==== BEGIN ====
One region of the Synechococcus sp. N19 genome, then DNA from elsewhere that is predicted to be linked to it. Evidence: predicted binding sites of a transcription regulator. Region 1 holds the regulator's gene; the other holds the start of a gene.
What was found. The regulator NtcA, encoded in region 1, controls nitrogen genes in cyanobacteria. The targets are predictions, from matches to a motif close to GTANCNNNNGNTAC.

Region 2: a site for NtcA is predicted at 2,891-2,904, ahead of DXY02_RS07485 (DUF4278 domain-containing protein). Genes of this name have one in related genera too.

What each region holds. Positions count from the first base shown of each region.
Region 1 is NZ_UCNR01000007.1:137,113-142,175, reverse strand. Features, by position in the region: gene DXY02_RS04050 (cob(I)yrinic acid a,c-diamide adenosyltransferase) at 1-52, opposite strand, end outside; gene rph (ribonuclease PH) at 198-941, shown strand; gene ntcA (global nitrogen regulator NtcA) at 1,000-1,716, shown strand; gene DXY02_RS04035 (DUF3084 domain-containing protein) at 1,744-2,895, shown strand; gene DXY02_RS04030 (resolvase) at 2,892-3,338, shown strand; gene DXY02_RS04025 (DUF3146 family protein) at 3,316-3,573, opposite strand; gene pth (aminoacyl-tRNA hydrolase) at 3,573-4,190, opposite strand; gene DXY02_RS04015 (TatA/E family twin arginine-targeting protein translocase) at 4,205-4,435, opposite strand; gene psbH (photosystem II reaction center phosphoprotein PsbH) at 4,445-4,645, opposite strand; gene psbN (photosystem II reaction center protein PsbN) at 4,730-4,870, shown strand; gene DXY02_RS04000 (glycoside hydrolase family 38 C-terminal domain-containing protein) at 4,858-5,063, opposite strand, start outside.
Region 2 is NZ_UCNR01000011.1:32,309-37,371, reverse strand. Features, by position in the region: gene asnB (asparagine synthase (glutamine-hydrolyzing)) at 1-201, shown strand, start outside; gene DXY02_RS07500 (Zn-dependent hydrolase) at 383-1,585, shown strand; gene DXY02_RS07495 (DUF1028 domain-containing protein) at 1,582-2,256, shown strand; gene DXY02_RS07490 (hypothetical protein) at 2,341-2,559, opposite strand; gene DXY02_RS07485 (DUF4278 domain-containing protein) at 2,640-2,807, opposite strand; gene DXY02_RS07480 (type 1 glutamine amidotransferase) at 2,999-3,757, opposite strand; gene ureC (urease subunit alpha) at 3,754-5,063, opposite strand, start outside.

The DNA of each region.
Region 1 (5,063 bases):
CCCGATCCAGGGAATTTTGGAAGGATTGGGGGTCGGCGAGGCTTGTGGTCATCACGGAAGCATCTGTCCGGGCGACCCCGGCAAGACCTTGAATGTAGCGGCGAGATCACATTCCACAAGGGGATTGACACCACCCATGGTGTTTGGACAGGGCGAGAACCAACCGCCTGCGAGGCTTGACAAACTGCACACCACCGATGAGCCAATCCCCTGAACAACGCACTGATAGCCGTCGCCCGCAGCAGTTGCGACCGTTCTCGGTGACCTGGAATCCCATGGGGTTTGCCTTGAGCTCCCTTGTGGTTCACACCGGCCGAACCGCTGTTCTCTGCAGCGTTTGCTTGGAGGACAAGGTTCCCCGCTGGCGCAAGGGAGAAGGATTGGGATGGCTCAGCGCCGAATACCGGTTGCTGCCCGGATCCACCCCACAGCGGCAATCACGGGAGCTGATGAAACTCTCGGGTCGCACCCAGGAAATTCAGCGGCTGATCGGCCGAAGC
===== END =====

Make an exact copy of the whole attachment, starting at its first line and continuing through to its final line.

One region of the Synechococcus sp. N19 genome, then DNA from elsewhere that is predicted to be linked to it. Evidence: predicted binding sites of a transcription regulator. Region 1 holds the regulator's gene; the other holds the start of a gene.
What was found. The regulator NtcA, encoded in region 1, controls nitrogen genes in cyanobacteria. The targets are predictions, from matches to a motif close to GTANCNNNNGNTAC.

Region 2: a site for NtcA is predicted at 2,891-2,904, ahead of DXY02_RS07485 (DUF4278 domain-containing protein). Genes of this name have one in related genera too.

What each region holds. Positions count from the first base shown of each region.
Region 1 is NZ_UCNR01000007.1:137,113-142,175, reverse strand. Features, by position in the region: gene DXY02_RS04050 (cob(I)yrinic acid a,c-diamide adenosyltransferase) at 1-52, opposite strand, end outside; gene rph (ribonuclease PH) at 198-941, shown strand; gene ntcA (global nitrogen regulator NtcA) at 1,000-1,716, shown strand; gene DXY02_RS04035 (DUF3084 domain-containing protein) at 1,744-2,895, shown strand; gene DXY02_RS04030 (resolvase) at 2,892-3,338, shown strand; gene DXY02_RS04025 (DUF3146 family protein) at 3,316-3,573, opposite strand; gene pth (aminoacyl-tRNA hydrolase) at 3,573-4,190, opposite strand; gene DXY02_RS04015 (TatA/E family twin arginine-targeting protein translocase) at 4,205-4,435, opposite strand; gene psbH (photosystem II reaction center phosphoprotein PsbH) at 4,445-4,645, opposite strand; gene psbN (photosystem II reaction center protein PsbN) at 4,730-4,870, shown strand; gene DXY02_RS04000 (glycoside hydrolase family 38 C-terminal domain-containing protein) at 4,858-5,063, opposite strand, start outside.
Region 2 is NZ_UCNR01000011.1:32,309-37,371, reverse strand. Features, by position in the region: gene asnB (asparagine synthase (glutamine-hydrolyzing)) at 1-201, shown strand, start outside; gene DXY02_RS07500 (Zn-dependent hydrolase) at 383-1,585, shown strand; gene DXY02_RS07495 (DUF1028 domain-containing protein) at 1,582-2,256, shown strand; gene DXY02_RS07490 (hypothetical protein) at 2,341-2,559, opposite strand; gene DXY02_RS07485 (DUF4278 domain-containing protein) at 2,640-2,807, opposite strand; gene DXY02_RS07480 (type 1 glutamine amidotransferase) at 2,999-3,757, opposite strand; gene ureC (urease subunit alpha) at 3,754-5,063, opposite strand, start outside.

The DNA of each region.
Region 1 (5,063 bases):
CCCGATCCAGGGAATTTTGGAAGGATTGGGGGTCGGCGAGGCTTGTGGTCATCACGGAAGCATCTGTCCGGGCGACCCCGGCAAGACCTTGAATGTAGCGGCGAGATCACATTCCACAAGGGGATTGACACCACCCATGGTGTTTGGACAGGGCGAGAACCAACCGCCTGCGAGGCTTGACAAACTGCACACCACCGATGAGCCAATCCCCTGAACAACGCACTGATAGCCGTCGCCCGCAGCAGTTGCGACCGTTCTCGGTGACCTGGAATCCCATGGGGTTTGCCTTGAGCTCCCTTGTGGTTCACACCGGCCGAACCGCTGTTCTCTGCAGCGTTTGCTTGGAGGACAAGGTTCCCCGCTGGCGCAAGGGAGAAGGATTGGGATGGCTCAGCGCCGAATACCGGTTGCTGCCCGGATCCACCCCACAGCGGCAATCACGGGAGCTGATGAAACTCTCGGGTCGCACCCAGGAAATTCAGCGGCTGATCGGCCGAAGC